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POVORCITINIB – WHAT YOU NEED TO KNOW ABOUT THIS POTENTIAL NEW TREATMENT

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Povorcitinib – what you need to know about this potential new treatment

 Posted on 7th February 2024  5 minute read

Incyte is one of the world leading companies in dermatological auto-immune disease research. They developed ruxolitinib which is now a licensed vitiligo treatment in the US under the name Oplezura.

Recently, at the European Academy of Dermatology and Venereology (EADV) Congress in 2023, Incyte announced the results of their phase 2 trial evaluating a new possible vitiligo treatment – a compound called Povorcitinib (Incyte, 2023b).

What is Povorcitinib?

Povorcitinib, also known under the drug ID number INCB54707 belongs to the family of janus kinase (JAK) inhibitors (Kirby et al., 2023). The JAK signalling pathway has been found to be central to the inflammation causing vitiligo. JAK inhibitors block that pathway and stop it from working which indirectly contributes to repigmentation and disappearance of white patches in individuals with vitiligo (Qi et al., 2021). Multiple JAK inhibitors have been researched, such as Tofacitinib or Ritlecitinib developed by Pfizer or previously mentioned Ruxolitinib by Incyte.

The thing that makes povorcitinib different from those other compounds is that it a selective JAK-1 inhibitor (Kirby et al., 2023). The JAK family consists of four members and the drugs that inhibit the JAK signalling pathway might inhibit any or all of them. For example, Ruxolitinib inhibits JAK1 and JAK2 (Rosmarin et al., 2022). The potential advantage of Povorcitinib being selective to JAK1 is that it might reduce the occurrence of low blood cell counts that have been contributed to JAK2 inhibitors (Akada et al., 2014 in Alavi et al., 2022).

Povorcitinib appears to be effective for treatment of other auto-immune conditions. The drug is in trials for vitiligo, hidradenitis suppurativa, prurigo nodularis, chronic spontaneous urticaria and asthma (Incyte, 2023b).

Povorcitinib and vitiligo – a recent phase 2 trial

The most recent trial of Povorcitinib in vitiligo was completed in May 2023. While the study has not yet been published in a scientific journal, Incyte has announced some of the results at the EADV Congress in October 2023. The study was a 52-week phase 2 trial investigating the effectiveness of Povorcitinib in adults with nonsegmental vitiligo (study ID number NCT04818346). One-hundred seventy-one individuals aged 18-75 years old were recruited. Every participant had nonsegmental vitiligo affecting at least 8% of their body surface area.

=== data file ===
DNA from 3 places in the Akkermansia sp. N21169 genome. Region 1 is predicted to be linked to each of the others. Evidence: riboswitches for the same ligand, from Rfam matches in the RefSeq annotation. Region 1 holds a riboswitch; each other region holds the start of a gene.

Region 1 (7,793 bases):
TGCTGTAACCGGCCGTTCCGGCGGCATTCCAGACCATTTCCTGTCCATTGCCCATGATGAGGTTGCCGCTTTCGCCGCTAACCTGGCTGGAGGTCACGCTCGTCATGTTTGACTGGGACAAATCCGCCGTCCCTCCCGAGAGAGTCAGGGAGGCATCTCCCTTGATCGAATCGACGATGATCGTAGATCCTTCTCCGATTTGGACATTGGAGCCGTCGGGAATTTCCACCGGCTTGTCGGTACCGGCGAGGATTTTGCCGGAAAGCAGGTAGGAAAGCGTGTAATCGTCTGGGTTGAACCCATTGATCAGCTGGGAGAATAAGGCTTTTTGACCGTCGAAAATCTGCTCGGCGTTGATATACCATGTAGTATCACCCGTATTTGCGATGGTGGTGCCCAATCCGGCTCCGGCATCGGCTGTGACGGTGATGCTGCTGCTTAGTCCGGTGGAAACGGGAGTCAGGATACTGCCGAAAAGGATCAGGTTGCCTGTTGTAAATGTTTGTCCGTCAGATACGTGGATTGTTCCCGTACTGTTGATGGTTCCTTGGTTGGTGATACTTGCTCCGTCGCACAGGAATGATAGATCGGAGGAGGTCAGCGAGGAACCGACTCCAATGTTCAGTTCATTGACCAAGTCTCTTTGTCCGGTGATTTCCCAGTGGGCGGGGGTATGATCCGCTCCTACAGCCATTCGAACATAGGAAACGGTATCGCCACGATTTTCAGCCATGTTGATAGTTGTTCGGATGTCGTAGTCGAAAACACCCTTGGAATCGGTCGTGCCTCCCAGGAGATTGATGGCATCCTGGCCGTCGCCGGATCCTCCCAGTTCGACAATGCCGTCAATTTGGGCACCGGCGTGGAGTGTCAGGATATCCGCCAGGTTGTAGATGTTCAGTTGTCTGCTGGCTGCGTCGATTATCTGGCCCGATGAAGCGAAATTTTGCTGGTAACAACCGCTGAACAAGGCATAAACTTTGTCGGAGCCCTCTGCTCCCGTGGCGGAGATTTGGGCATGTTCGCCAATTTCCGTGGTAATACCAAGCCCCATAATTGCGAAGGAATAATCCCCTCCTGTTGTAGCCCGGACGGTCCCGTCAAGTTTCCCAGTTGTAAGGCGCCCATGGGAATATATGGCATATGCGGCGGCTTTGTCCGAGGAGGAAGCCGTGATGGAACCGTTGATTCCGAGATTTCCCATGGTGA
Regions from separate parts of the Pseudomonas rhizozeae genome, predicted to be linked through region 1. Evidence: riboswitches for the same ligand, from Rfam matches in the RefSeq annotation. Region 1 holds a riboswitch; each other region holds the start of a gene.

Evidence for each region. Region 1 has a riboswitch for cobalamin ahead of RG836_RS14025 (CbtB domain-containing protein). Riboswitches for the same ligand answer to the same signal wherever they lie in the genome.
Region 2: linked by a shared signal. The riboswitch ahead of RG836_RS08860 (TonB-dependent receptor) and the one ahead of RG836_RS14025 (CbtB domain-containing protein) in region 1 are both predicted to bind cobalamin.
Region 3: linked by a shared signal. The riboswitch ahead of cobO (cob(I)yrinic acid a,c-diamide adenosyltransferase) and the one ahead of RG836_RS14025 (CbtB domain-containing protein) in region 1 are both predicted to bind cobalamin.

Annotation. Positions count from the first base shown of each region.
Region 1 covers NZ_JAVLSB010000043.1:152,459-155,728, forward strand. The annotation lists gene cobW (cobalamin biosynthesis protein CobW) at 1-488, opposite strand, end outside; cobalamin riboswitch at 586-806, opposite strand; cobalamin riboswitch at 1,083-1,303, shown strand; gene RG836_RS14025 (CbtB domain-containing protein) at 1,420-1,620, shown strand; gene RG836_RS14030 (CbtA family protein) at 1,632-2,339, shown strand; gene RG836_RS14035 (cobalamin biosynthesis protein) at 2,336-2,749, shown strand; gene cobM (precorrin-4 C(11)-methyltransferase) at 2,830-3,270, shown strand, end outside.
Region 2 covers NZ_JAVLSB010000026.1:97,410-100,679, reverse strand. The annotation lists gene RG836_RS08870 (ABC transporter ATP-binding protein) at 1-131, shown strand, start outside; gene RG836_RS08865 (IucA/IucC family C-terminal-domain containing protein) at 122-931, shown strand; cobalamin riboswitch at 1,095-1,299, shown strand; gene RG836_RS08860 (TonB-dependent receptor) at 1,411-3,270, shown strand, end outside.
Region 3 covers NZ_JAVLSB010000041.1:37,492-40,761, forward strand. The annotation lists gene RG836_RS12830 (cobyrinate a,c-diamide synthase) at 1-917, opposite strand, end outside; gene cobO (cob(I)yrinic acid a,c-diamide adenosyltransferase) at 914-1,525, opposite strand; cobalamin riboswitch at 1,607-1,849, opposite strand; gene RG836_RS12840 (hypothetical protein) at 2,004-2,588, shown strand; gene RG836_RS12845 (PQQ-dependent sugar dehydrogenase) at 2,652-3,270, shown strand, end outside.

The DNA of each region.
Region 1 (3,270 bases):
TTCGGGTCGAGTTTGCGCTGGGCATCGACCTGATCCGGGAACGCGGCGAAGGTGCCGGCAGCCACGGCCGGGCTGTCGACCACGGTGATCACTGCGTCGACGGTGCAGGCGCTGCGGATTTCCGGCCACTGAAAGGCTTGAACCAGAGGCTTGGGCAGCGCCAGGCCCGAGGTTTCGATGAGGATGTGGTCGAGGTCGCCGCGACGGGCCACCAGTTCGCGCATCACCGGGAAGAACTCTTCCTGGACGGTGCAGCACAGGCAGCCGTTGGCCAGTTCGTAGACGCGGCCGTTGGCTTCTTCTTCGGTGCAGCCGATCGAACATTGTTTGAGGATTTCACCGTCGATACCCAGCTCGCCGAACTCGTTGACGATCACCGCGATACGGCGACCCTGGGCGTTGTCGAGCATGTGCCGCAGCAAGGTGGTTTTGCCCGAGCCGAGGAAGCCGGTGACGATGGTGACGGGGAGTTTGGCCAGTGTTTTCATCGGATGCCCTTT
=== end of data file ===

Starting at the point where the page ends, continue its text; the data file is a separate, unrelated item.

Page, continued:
The participants were randomly assigned to four treatment groups following different drug regimes. In the first 24 weeks of the trial, each group received the following dose of Povorcitinib daily by mouth: group 1 – 15 mg, group 2 – 45 mg, group 3 – 75 mg and placebo group received placebo. After the 24 weeks, until week 52, the doses were adjusted as follows: group 1 received 75mg, group 2 – 45mg, group 3 – 75 mg, placebo 75 mg. Such a regime may seem a bit confusing, but it is necessary to find out the most optimal dose and regime for treatment. The study refers to the four groups as 15-75mg group, 45mg group, 75mg group, placebo-75mg group.

What did the study measure?

A few outcomes were measured to accurately determine the effectiveness of povorcitinib. The main outcomes were Total Vitiligo Area Scoring Index (T-VASI) and Facial Vitiligo Area Scoring Index (F-VASI). The indexes can be thought of in such a way that a 50% improvement in T-VASI (score of -50%) indicates that the total area of vitiligo (white patches) on the body decreased by 50%. Similarly, if it the FVASI decreased by 50% then that means that the vitiligo area on the face decreased by 50%. The study also measured the percentage of participants that achieved a 50% improvement in T-VASI (T-VASI50), and 50% and 75% improvements in F-VASI (F-VASI50 and F-VASI75 accordingly).